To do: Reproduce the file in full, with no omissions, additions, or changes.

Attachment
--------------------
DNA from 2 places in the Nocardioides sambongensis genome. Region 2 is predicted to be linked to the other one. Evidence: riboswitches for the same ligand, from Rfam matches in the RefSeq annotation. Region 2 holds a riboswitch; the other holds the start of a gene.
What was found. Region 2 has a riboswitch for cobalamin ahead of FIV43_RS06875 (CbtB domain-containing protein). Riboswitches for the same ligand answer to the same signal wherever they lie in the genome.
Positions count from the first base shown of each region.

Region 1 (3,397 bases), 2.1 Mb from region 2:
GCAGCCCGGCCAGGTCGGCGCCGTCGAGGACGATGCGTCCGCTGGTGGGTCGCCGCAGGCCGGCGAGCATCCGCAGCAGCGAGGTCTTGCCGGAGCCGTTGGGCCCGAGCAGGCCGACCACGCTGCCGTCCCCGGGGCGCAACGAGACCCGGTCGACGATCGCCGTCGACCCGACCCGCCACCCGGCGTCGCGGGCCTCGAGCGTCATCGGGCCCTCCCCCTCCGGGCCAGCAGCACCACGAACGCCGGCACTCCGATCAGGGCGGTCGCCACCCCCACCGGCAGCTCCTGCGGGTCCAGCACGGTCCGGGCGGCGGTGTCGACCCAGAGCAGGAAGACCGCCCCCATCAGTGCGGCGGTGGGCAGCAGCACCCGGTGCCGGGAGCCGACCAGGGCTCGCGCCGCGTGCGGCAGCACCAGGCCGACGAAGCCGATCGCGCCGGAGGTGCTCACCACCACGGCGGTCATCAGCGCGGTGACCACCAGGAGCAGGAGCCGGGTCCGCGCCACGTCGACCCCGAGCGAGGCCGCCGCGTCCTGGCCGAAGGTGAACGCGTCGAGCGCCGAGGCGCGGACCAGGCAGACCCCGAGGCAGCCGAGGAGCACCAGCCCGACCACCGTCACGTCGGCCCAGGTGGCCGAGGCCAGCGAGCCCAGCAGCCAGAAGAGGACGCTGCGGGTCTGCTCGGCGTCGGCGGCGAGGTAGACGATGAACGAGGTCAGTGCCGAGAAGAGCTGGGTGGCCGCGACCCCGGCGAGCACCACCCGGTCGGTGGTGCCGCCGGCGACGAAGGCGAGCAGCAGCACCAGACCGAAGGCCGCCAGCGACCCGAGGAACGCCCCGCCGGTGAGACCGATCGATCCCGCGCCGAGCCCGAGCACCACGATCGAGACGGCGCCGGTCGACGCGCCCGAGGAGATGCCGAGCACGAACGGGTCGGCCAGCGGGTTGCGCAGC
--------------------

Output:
DNA from 2 places in the Nocardioides sambongensis genome. Region 2 is predicted to be linked to the other one. Evidence: riboswitches for the same ligand, from Rfam matches in the RefSeq annotation. Region 2 holds a riboswitch; the other holds the start of a gene.
What was found. Region 2 has a riboswitch for cobalamin ahead of FIV43_RS06875 (CbtB domain-containing protein). Riboswitches for the same ligand answer to the same signal wherever they lie in the genome.
Positions count from the first base shown of each region.

Region 1 (3,397 bases), 2.1 Mb from region 2:
GCAGCCCGGCCAGGTCGGCGCCGTCGAGGACGATGCGTCCGCTGGTGGGTCGCCGCAGGCCGGCGAGCATCCGCAGCAGCGAGGTCTTGCCGGAGCCGTTGGGCCCGAGCAGGCCGACCACGCTGCCGTCCCCGGGGCGCAACGAGACCCGGTCGACGATCGCCGTCGACCCGACCCGCCACCCGGCGTCGCGGGCCTCGAGCGTCATCGGGCCCTCCCCCTCCGGGCCAGCAGCACCACGAACGCCGGCACTCCGATCAGGGCGGTCGCCACCCCCACCGGCAGCTCCTGCGGGTCCAGCACGGTCCGGGCGGCGGTGTCGACCCAGAGCAGGAAGACCGCCCCCATCAGTGCGGCGGTGGGCAGCAGCACCCGGTGCCGGGAGCCGACCAGGGCTCGCGCCGCGTGCGGCAGCACCAGGCCGACGAAGCCGATCGCGCCGGAGGTGCTCACCACCACGGCGGTCATCAGCGCGGTGACCACCAGGAGCAGGAGCCGGGTCCGCGCCACGTCGACCCCGAGCGAGGCCGCCGCGTCCTGGCCGAAGGTGAACGCGTCGAGCGCCGAGGCGCGGACCAGGCAGACCCCGAGGCAGCCGAGGAGCACCAGCCCGACCACCGTCACGTCGGCCCAGGTGGCCGAGGCCAGCGAGCCCAGCAGCCAGAAGAGGACGCTGCGGGTCTGCTCGGCGTCGGCGGCGAGGTAGACGATGAACGAGGTCAGTGCCGAGAAGAGCTGGGTGGCCGCGACCCCGGCGAGCACCACCCGGTCGGTGGTGCCGCCGGCGACGAAGGCGAGCAGCAGCACCAGACCGAAGGCCGCCAGCGACCCGAGGAACGCCCCGCCGGTGAGACCGATCGATCCCGCGCCGAGCCCGAGCACCACGATCGAGACGGCGCCGGTCGACGCGCCCGAGGAGATGCCGAGCACGAACGGGTCGGCCAGCGGGTTGCGCAGC